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As COVID-19 Cases Rise, Local Migrant Farmworkers Afraid to Seek Healthcare for the Virus
Philly

As COVID-19 Cases Rise, Local Migrant Farmworkers Afraid to Seek Healthcare for the Virus

A change to the public charge rule allows authorities to deport migrants expected to use public benefits. Now, migrant farmworkers are worried they will be punished for seeking coronavirus testing or treatment.

COVID-19 numbers are spiking in farmworker communities throughout the United States. Regions with large migrant worker populations like New Jersey’s Cumberland County have seen 3,076 cases and 154 deaths, and nearby Chester County, Pennsylvania has faced a chilling 4,295 cases and 334 deaths.

The high infection and mortality rates are not due to a neglect of COVID-19 safety guidelines among farm laborers, but are a result of worker commodification. Individuals are forced to live in tightly cramped barracks-style facilities, rooming houses, motels, dormitories, and mobile homes as they toil through the pandemic with minimal safety oversight.

The 70,000 foreign-born farmworkers in Pennsylvania are the cornerstone of the state’s $7.9 billion agriculture industry, but are not provided job security, paid vacations, paid sick leave, health insurance, or overtime pay. And while employees in other industries can legally organize for safer working conditions and health insurance, farmworkers have to stay silent—or risk retaliation for speaking up.

This oppression and fear permeate the farmworkers’ personal lives as well. In 2018, the Trump administration ordered changes to the public charge rule, which allows authorities to consider if immigrants will use public health programs when determining if they will be allowed to move forward in the U.S. immigration process.

Because of the rule, migrant farmworkers experiencing COVID-19 symptoms are concerned that seeking medical care will be considered a public charge inadmissibility, stripping them of their temporary visa or chance for permanent residency in the United States.

“Many of our community members have expressed the fear of going to get tested or heading to the hospital for fear of deportation. It did not help when the family of a Guatemalan man being treated at Jefferson Torresdale Hospital was told that he would be sent back to his home country for further medical treatment. Fortunately, his deportation was halted for four weeks, but this instilled a new fear in the community: If I get sick and am hospitalized for COVID, are they able to send me back?” shared Juntos community liason Elvia Ramirez-Vidal.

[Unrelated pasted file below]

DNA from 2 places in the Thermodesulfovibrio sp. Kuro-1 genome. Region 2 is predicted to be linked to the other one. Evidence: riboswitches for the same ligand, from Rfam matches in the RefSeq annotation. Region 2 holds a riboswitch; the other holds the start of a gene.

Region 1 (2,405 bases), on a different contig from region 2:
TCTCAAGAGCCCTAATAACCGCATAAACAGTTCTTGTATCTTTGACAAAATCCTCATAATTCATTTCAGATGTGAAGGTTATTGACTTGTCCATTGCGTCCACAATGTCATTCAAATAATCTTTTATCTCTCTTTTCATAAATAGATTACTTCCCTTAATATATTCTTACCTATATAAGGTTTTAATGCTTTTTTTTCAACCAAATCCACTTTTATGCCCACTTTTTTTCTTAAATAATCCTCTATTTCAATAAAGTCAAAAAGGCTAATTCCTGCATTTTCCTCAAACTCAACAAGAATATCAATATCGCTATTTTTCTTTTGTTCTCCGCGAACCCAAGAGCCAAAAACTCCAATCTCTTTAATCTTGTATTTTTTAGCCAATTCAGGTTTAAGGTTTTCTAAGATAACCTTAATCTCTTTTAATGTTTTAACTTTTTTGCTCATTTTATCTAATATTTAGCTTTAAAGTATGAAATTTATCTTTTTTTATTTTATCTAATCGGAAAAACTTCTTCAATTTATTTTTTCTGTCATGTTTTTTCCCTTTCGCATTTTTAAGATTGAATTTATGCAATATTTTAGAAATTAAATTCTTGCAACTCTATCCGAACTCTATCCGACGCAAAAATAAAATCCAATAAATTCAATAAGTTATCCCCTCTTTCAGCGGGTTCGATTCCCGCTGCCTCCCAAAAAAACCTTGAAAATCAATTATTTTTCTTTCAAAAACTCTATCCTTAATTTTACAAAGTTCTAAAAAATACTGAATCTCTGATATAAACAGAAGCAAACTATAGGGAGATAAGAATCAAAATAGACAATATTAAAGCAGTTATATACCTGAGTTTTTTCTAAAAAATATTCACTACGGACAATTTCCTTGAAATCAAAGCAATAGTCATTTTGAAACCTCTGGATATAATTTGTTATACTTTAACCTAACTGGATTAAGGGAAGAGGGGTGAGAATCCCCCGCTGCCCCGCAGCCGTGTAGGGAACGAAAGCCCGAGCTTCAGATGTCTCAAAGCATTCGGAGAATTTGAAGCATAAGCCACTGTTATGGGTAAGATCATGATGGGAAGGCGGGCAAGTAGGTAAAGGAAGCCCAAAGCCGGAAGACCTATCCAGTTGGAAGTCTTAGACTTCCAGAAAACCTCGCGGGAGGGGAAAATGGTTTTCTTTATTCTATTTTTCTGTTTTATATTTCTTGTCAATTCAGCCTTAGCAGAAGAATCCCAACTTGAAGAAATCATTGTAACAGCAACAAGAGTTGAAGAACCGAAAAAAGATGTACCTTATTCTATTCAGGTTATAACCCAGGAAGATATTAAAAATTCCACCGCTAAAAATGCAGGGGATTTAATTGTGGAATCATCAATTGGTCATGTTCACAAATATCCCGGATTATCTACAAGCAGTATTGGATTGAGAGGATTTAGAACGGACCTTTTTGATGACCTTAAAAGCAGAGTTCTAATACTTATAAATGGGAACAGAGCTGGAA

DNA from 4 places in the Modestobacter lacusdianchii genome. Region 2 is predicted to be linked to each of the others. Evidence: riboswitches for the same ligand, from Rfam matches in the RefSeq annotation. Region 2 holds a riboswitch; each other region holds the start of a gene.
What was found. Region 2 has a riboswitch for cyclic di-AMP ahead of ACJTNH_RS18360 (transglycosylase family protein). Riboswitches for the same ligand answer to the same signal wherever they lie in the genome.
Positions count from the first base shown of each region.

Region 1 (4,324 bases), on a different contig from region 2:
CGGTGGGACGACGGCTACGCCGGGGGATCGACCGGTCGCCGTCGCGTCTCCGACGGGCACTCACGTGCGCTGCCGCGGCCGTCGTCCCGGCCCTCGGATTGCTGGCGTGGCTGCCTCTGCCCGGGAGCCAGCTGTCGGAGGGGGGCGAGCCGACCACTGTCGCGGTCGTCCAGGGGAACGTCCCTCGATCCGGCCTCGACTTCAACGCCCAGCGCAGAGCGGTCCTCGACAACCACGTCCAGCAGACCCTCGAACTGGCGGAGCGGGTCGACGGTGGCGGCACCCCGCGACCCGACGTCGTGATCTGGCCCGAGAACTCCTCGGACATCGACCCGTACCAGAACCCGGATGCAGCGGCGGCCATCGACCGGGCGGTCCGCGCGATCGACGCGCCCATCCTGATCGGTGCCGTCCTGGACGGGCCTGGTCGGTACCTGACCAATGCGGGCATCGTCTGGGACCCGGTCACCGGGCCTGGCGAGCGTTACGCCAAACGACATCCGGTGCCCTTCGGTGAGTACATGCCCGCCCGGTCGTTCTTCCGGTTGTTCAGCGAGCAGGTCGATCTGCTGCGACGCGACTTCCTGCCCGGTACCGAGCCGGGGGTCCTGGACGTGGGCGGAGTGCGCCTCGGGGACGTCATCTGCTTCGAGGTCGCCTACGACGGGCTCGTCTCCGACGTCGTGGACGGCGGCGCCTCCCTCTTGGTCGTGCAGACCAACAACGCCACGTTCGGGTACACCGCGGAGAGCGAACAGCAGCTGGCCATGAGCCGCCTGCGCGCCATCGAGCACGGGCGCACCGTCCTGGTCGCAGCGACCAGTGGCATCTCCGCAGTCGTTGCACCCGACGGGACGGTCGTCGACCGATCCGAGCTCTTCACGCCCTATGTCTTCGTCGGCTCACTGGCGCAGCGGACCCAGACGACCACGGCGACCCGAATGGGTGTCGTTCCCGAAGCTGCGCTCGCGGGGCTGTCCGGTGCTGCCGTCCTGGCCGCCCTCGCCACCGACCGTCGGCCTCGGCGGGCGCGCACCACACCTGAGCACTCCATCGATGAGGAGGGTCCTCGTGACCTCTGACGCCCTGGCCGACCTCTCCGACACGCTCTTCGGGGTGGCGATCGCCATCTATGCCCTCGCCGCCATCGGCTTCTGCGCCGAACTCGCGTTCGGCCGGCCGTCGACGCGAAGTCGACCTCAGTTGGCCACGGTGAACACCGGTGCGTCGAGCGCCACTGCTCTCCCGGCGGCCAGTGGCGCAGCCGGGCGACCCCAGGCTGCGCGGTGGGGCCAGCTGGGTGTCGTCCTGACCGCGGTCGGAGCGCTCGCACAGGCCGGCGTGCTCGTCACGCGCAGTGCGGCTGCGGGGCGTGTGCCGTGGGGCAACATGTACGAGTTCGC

This question is reflective of the anxieties felt by migrants in the state who are forced to weigh their priorities. Even when encouraged to seek medical care at community clinics that serve patients regardless of their legal status or ability to pay, many remain concerned that taking advantage of such services will be used as ammunition against them in their efforts to gain residency.

While the United States Citizenship and Immigration Services (USCIS) has stated that it will be suspending enforcement of the public charge rule for those seeking preventative services and treatment for COVID-19, the update has been seldom publicized—and will likely remain unheeded.

If greater awareness is spread about the public charge rule suspension, it is doubtful that the news will increase the willingness of migrant laborers to be tested or receive treatment for coronavirus. In a country that regularly lures immigrants into missteps that are grounds for deportation, individuals accustomed to anticipating legal traps are unlikely to regard the USCIS notice as a corroboration of safety.

“People who are fearful are not going to be reading the fine print of policy, and if in doubt they will stay away from being tested and treated,” said Lawrence Gostin, a professor of global health law at Georgetown University and adviser to the World Health Organization in a New York Times article.

As summer stretches on, migrant laborers continue to live and work in the absence of mandated farm operator sanitation checks and federal safety rules. And as more crews are being sent to gather ripening crops and deliver them to other regions, there is an expectation that the virus will spread rapidly among and between Pennsylvania’s agricultural communities.

Working while ill is the only option for many. Even as Pennsylvania farmworkers are seeing their first opportunity for paid sick and childcare leave through the Families First Coronavirus Response Act (FFCRA), individuals are often unable to take time off and receive treatment since FFCRA funds only comprise two-thirds of a worker’s weekly pay.

“With an already meager average hourly wage of $13.34 or less and no right to receive overtime premiums, Pennsylvania farmworkers are likely to be hit even harder by the economic and physical effects of the pandemic,” notes Liliana Bierer of Philadelphia Legal Assistance.

Cover photo by Dietmar Reichle on Unsplash.

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Avery Matteo
Avery is a junior at Bryn Mawr College majoring in Environmental Studies and minoring in English. She is currently an Editorial Intern at Green Philly. In her free time, you can find her curled up with an iced coffee, a book, and her adorable dog Cosmo. View all posts by Avery Matteo

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